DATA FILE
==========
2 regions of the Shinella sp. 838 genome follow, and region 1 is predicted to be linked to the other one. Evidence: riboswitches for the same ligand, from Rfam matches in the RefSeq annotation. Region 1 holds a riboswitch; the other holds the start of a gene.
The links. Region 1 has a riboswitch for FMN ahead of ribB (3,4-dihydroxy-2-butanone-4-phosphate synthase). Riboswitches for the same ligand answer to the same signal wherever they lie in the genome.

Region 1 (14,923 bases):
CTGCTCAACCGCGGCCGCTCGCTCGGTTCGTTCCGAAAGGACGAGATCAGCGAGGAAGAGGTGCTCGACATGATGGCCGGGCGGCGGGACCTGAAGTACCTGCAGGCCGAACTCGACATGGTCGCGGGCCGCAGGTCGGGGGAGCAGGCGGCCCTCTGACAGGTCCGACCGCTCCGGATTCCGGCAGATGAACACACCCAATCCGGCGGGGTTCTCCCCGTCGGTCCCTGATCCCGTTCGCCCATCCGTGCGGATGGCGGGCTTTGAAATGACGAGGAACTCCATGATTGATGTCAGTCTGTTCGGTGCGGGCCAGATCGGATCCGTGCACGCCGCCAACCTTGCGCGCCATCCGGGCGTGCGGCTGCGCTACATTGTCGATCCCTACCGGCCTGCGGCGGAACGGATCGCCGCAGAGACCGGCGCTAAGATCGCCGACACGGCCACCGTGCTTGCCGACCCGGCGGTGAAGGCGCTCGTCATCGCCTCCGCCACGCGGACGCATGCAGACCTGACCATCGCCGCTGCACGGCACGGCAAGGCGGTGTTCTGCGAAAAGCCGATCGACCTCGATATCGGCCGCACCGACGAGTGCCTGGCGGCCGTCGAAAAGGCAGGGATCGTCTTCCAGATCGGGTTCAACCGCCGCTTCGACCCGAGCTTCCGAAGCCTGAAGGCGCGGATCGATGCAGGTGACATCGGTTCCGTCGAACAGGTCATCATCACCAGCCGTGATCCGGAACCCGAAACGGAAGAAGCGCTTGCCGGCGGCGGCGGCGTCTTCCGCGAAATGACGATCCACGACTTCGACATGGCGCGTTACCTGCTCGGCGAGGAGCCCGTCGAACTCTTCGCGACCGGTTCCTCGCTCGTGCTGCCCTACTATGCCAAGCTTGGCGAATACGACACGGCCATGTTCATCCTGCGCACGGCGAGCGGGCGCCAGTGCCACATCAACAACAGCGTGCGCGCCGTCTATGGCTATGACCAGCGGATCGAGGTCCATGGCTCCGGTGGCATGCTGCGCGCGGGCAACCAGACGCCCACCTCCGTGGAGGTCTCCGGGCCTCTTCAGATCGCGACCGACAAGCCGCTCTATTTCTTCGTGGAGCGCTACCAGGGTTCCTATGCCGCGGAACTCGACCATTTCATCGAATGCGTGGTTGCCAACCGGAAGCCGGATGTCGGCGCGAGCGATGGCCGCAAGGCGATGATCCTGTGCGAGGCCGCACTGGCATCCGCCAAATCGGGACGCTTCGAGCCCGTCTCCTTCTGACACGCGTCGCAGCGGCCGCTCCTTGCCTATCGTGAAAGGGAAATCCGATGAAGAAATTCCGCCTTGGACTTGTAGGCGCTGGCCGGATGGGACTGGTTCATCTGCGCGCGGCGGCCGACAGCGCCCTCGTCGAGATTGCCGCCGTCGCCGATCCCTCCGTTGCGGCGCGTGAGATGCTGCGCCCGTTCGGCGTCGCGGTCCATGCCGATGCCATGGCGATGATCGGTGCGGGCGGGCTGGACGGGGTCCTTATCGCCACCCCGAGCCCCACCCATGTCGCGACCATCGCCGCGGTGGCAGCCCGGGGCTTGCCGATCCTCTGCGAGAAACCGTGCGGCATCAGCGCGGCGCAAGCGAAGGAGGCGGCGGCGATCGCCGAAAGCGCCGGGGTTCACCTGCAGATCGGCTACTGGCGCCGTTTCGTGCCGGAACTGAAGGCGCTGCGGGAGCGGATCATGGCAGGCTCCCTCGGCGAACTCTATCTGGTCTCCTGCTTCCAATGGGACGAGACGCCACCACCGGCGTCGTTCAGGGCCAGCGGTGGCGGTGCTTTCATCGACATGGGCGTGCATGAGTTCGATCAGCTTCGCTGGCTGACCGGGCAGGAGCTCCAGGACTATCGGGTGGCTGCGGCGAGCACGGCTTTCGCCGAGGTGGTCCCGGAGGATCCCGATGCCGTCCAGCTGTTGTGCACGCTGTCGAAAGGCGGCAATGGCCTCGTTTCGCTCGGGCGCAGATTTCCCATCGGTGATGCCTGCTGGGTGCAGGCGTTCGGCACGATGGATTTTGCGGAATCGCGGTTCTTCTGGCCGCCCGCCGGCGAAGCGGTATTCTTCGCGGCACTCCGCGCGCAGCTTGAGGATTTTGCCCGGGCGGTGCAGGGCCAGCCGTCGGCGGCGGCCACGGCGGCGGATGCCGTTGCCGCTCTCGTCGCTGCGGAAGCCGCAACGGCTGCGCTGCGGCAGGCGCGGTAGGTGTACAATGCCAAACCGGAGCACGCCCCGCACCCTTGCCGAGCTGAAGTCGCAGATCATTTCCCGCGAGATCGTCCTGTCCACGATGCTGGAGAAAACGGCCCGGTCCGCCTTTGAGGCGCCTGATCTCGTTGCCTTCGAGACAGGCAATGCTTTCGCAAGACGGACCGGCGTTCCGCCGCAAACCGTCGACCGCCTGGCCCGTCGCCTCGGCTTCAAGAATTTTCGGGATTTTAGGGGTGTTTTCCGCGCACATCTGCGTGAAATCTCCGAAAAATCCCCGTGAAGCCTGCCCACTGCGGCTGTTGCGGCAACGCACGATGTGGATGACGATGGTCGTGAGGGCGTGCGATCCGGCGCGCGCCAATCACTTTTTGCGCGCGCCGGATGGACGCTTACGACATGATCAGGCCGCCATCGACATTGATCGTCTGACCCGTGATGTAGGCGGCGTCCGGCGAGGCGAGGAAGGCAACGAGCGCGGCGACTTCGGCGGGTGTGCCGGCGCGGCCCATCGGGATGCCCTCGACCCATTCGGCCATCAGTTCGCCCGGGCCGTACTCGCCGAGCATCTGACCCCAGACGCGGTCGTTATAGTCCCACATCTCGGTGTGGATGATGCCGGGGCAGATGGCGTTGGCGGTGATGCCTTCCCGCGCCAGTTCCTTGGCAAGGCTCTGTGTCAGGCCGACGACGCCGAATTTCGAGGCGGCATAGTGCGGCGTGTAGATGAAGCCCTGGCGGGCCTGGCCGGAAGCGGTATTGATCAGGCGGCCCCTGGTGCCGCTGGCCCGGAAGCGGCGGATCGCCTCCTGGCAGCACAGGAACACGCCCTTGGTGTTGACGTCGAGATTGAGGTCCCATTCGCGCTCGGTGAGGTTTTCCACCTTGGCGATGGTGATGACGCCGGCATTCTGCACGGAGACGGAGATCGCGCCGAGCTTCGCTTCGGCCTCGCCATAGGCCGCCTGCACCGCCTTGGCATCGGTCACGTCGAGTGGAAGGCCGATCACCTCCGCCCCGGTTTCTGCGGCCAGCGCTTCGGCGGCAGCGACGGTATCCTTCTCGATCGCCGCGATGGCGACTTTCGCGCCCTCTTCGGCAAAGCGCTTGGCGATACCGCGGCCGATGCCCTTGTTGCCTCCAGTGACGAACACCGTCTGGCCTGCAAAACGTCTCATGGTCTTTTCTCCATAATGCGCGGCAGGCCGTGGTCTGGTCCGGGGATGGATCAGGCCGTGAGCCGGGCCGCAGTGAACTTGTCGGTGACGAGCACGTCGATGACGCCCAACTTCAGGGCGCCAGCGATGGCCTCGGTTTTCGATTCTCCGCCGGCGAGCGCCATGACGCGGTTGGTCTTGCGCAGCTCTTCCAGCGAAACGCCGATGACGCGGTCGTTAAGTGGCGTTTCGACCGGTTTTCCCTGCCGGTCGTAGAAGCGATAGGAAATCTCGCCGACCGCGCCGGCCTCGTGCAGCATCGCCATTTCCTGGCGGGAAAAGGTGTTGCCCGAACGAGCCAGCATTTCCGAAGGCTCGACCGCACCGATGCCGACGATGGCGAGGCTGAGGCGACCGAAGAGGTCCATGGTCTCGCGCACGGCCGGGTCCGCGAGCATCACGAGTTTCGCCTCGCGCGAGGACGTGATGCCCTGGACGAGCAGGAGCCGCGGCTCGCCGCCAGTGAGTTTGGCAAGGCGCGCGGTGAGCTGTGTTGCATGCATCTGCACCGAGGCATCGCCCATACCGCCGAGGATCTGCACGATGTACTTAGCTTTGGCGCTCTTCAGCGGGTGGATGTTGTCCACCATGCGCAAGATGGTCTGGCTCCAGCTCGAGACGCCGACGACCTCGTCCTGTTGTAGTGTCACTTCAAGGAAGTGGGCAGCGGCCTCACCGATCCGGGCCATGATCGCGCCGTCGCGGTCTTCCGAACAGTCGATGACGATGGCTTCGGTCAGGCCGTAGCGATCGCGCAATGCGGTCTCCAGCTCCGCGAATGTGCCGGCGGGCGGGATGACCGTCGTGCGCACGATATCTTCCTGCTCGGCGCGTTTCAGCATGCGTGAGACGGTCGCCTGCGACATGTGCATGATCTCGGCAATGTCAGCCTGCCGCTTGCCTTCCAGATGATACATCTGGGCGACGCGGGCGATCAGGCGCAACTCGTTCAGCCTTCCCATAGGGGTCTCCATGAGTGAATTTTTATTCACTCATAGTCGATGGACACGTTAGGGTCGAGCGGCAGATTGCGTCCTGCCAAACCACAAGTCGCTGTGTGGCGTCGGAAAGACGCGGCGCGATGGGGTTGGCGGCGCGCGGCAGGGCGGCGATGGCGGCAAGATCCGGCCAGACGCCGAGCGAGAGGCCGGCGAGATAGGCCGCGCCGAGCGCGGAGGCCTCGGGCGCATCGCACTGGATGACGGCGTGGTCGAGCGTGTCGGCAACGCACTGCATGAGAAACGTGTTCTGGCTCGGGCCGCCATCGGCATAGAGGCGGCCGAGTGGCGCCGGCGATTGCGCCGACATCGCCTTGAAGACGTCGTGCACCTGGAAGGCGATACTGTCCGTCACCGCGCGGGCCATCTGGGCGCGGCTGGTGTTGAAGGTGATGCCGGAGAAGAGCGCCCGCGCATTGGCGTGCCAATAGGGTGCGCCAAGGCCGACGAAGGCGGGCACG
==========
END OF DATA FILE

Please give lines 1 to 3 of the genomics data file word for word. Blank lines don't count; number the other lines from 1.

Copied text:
2 regions of the Shinella sp. 838 genome follow, and region 1 is predicted to be linked to the other one. Evidence: riboswitches for the same ligand, from Rfam matches in the RefSeq annotation. Region 1 holds a riboswitch; the other holds the start of a gene.
The links. Region 1 has a riboswitch for FMN ahead of ribB (3,4-dihydroxy-2-butanone-4-phosphate synthase). Riboswitches for the same ligand answer to the same signal wherever they lie in the genome.

Region 1 (14,923 bases):